Friday 20 July 2018

Teenager who tried to kill herself twice left on general ward

Stock picture
Stock picture

Ryan Nugent

A teenage girl who has attempted suicide twice this year is being left in a general hospital medical ward because no mental health centre has deemed her "suitable" to take in.

The 13-year-old has been on a medical ward in the southeast since late January, after being admitted twice that month for attempted overdoses.

Senior government ministers are aware of the situation.

The child's mother told the Irish Independent that her daughter had been receiving no treatment at the hospital and had been told by a number of organisations and mental health units that she was not suitable for in-patient care because of "violent tendencies".

She was diagnosed with Oppositional Defiant Disorder (ODD) by the HSE's mental health agency for children and adolescents, CAMHS.

The teenager took her first overdose on January 23, swallowing four tablets prescribed for ODD. She was taken to hospital, where she was monitored overnight.

However, she was sent home the next day and proceeded to take another overdose eight days later, swallowing 16 of the same pills.

The girl was rushed to hospital and kept overnight, but the hospital again said that she could go home the next day. This time, her mother refused to take her home.

"I had to walk away from the hospital for three days for her to be kept there because I said, 'I'm not going to be here for the third time, this child wants out of life and if I take her home, it won't be an ambulance I'll be calling, it'll be an undertaker,'" the mother said.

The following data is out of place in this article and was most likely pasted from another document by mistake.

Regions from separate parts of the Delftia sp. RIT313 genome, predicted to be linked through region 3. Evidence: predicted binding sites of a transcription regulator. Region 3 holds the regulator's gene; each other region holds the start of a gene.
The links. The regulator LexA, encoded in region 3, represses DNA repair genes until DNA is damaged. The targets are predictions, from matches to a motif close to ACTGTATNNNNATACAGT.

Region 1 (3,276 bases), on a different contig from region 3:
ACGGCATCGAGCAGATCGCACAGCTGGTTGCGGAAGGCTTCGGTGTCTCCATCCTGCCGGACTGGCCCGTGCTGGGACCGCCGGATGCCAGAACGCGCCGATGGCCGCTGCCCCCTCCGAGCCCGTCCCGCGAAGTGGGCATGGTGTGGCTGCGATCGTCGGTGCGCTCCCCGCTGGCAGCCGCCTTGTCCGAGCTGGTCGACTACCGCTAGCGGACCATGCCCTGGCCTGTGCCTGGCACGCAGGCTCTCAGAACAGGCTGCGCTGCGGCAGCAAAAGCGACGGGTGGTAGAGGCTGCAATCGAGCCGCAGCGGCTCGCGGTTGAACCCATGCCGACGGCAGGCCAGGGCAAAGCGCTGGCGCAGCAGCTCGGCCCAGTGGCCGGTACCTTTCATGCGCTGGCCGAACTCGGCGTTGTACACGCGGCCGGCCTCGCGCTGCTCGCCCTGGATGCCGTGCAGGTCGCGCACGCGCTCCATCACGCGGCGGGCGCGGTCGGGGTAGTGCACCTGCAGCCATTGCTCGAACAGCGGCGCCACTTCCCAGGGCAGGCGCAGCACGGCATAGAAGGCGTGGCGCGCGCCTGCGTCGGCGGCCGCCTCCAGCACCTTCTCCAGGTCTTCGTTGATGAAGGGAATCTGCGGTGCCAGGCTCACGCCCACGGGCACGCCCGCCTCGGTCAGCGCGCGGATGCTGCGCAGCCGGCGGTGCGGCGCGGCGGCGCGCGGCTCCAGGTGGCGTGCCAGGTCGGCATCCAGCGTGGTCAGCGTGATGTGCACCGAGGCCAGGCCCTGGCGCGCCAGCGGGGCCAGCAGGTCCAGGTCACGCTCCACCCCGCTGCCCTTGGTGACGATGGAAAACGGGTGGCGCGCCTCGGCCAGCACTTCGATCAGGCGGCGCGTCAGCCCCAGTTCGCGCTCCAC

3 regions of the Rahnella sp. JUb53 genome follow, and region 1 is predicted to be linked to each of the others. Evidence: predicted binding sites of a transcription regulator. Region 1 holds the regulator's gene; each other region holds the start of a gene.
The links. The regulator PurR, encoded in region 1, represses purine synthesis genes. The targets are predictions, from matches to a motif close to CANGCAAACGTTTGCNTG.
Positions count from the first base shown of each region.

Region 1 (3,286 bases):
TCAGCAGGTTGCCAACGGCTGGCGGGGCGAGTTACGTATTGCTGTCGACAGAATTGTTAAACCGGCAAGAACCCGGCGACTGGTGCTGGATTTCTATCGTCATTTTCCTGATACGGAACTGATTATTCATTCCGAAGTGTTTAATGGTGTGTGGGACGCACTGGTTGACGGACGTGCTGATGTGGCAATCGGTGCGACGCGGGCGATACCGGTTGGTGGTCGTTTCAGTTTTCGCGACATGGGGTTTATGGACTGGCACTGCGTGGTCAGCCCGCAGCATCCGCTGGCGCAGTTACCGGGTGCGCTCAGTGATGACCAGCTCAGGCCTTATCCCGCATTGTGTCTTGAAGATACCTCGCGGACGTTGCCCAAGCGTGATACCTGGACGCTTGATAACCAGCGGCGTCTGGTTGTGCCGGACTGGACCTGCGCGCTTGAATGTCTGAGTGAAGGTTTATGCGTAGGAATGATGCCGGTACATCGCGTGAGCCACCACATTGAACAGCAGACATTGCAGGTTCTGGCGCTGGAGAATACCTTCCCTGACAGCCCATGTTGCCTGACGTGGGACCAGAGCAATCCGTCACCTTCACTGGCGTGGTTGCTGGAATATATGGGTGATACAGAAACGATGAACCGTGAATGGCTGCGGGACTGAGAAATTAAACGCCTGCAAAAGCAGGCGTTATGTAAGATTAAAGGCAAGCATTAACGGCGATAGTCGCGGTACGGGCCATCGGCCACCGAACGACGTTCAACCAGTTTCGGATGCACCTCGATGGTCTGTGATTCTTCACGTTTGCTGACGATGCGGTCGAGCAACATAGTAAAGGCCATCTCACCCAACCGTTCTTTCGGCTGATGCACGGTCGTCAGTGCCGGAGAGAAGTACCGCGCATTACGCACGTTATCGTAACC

"They couldn't send her home if there was nobody there. It was the only option I had to keep her alive."

Since then, the child has been kept on a general paediatric ward, despite receiving no psychiatric treatment or medication, apart from a weekly visit from a psychiatrist from CAMHS.

"She is on no medication. She has become violent and is self-harming and she can't leave her room because she's a danger to herself and to others. It's a public ward, where there are five other beds," her mother said.

The family and an advocate for them were told by mental health units in Cork, Galway and Dublin that she "did not meet the criteria".

However, a Kildare-based in-patient health centre said it had room for her if she got a referral from a social worker.

The family subsequently contacted the child-welfare agency, Tusla, which insisted that mental-health issues were not within its remit, despite the child being kept under observation in a general hospital ward. Tusla has confirmed that this is the case.

The Department of Health and the HSE have said that they are aware of the situation and are trying to find a solution to the issue.

Irish Independent

Editor's Choice

Also in Irish News